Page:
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Furman biology professor is on a mission to protect the mountain lion

Furman biology professor Travis Perry established the Furman Cougar Project in 2008. Photo by Will Crooks/Community Journals. Used with permission.
Perry admires part of his collection. Photo by Will Crooks/Community Journals. Used with permission.

Furman University biology professor and alumnus Travis Perry ’92 has spent 12 years studying cougars. In 2006, he took a sabbatical to New Mexico to help a private conservation company assess mountain lion predation on bighorn sheep. It wasn’t long after his sabbatical that he established the Furman Cougar Project, which aims to “produce research that can be used for the responsible management and conservation of cougars” in southwestern New Mexico. Since the program began in 2008, over 30 undergraduates have participated in the project.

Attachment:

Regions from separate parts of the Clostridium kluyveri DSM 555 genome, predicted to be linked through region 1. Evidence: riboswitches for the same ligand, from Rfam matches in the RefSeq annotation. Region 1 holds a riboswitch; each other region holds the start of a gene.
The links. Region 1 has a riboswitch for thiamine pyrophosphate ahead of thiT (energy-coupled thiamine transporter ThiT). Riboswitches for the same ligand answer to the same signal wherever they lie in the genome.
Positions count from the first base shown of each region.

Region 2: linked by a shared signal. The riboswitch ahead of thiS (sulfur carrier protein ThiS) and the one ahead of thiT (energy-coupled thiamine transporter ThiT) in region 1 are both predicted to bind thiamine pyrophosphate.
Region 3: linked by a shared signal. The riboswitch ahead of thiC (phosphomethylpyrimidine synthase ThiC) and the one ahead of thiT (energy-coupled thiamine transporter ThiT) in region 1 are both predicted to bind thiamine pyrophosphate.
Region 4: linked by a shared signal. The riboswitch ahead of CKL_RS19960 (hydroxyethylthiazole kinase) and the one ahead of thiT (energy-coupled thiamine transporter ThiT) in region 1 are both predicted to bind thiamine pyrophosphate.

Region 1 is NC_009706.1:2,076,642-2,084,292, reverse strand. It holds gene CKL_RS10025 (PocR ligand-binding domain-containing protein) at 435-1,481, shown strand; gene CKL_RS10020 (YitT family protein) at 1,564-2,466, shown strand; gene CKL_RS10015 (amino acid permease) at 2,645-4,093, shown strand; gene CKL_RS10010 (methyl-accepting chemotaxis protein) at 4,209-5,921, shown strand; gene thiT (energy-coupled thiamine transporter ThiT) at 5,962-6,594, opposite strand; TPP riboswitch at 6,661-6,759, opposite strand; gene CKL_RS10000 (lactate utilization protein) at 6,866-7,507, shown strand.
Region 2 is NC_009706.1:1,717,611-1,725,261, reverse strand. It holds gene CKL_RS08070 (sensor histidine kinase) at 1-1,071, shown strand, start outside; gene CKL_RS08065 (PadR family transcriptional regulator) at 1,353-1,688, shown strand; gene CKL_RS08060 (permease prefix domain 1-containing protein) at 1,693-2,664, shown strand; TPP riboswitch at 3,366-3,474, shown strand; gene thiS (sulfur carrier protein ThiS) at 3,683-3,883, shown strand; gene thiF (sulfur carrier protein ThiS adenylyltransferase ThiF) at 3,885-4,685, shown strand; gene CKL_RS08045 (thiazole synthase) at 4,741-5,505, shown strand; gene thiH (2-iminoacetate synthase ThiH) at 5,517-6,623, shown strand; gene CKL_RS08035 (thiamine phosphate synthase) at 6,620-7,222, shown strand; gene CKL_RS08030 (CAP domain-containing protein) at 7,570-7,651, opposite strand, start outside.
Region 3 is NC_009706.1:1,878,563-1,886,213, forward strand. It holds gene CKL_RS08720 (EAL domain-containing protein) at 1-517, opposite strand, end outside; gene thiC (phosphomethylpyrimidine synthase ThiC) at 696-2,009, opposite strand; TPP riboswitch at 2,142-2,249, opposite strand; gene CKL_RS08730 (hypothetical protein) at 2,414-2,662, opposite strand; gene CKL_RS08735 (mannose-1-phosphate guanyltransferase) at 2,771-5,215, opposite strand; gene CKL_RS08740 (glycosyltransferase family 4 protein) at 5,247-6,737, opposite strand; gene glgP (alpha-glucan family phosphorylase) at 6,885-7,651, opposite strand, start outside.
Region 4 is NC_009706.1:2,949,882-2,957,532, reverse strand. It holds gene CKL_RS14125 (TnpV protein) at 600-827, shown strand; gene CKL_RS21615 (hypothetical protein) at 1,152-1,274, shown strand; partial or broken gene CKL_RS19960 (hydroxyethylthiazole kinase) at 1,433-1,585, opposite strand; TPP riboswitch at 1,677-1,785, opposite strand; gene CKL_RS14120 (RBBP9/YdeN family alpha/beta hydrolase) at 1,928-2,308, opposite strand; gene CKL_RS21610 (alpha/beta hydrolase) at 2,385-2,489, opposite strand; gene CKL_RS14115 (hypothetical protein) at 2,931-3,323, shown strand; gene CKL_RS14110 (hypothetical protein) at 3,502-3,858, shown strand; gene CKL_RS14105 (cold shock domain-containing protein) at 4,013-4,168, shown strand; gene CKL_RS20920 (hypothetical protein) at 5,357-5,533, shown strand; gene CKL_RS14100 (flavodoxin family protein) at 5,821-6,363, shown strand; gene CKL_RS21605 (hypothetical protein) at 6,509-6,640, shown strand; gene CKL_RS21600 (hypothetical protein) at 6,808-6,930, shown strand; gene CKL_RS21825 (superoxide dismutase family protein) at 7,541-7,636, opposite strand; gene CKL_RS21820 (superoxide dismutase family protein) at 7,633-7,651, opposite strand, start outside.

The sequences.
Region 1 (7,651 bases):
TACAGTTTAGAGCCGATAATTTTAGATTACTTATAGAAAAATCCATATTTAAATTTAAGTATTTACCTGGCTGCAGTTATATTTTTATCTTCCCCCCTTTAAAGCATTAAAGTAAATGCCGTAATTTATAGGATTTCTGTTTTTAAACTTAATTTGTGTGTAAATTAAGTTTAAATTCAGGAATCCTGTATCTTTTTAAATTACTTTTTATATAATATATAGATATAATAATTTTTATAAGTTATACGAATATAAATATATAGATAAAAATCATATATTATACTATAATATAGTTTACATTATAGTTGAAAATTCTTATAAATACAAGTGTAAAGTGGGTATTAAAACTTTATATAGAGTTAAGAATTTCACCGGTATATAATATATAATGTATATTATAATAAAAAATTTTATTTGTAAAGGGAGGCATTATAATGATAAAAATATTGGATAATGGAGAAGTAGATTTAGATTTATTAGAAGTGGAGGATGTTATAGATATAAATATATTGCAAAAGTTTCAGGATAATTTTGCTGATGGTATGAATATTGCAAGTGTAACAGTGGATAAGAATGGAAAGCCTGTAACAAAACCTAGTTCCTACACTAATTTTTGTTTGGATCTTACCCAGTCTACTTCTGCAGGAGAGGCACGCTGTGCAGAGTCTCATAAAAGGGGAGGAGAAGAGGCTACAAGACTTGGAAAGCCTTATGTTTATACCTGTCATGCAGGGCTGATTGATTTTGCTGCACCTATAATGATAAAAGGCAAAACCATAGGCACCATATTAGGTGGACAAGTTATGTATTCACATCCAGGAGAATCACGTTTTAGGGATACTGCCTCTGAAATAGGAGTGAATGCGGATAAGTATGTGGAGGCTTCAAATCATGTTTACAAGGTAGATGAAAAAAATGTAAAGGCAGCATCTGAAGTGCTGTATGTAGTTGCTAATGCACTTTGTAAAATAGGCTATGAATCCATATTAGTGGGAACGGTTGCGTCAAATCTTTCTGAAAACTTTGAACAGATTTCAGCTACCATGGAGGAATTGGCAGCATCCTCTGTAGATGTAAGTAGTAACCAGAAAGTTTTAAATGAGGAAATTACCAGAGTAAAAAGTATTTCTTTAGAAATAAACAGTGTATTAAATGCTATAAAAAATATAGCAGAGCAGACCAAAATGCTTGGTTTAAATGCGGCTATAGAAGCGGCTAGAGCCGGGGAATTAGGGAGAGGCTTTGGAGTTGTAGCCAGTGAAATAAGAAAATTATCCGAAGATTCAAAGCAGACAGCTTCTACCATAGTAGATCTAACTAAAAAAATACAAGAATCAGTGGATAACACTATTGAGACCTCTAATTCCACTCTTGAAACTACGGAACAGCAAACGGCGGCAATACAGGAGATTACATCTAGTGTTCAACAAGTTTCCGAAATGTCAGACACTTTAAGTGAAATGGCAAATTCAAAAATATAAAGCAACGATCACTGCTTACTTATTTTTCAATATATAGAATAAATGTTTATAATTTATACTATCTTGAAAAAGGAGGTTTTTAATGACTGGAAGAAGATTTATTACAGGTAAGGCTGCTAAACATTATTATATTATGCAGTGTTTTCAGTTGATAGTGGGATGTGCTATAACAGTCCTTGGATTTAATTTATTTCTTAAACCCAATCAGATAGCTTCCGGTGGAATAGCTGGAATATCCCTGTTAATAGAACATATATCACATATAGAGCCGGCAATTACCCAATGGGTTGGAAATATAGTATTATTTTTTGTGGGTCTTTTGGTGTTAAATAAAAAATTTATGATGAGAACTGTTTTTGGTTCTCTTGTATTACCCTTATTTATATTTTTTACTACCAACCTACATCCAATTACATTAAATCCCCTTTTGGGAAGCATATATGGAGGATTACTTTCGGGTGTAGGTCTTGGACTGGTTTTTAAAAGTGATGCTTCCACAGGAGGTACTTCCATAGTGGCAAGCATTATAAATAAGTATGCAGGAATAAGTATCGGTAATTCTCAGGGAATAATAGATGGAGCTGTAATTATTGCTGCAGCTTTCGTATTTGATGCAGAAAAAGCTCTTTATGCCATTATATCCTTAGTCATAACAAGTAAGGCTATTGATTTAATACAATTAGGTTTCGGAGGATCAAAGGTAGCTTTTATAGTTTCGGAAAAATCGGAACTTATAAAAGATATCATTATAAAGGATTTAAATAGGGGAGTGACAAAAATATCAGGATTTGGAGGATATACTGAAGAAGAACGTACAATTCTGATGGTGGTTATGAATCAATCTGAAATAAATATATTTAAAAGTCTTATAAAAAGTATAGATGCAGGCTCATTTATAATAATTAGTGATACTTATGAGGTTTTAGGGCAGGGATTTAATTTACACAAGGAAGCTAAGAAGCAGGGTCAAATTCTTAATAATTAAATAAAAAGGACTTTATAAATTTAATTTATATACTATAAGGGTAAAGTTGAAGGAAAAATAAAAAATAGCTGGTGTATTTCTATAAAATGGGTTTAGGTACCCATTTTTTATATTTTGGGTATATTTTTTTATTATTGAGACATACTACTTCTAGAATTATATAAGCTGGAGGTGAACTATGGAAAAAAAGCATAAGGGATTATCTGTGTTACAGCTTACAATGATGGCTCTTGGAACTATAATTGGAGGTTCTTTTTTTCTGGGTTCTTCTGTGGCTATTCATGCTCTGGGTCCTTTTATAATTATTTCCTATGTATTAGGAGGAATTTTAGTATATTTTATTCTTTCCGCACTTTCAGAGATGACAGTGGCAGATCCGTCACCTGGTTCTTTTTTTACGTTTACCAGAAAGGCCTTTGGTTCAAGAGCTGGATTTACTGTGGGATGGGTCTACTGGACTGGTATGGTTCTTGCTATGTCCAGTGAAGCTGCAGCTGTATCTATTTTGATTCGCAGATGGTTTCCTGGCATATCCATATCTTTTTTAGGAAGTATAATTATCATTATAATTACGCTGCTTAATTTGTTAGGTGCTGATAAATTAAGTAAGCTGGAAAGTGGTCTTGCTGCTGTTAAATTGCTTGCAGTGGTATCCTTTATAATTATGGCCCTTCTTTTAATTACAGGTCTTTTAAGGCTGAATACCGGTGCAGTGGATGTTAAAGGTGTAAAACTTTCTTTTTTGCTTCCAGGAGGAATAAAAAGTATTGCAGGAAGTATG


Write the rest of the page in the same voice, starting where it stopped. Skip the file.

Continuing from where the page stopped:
Perry spoke to Andrew Moore of the Greenville Journal about his research and what he hopes to accomplish. Said Perry, “A primary objective is to engage Furman undergraduates in ecology, conservation, and the scientific process in a meaningful and unforgettable way.” Four Furman students will accompany Perry this summer on his next trip to New Mexico.

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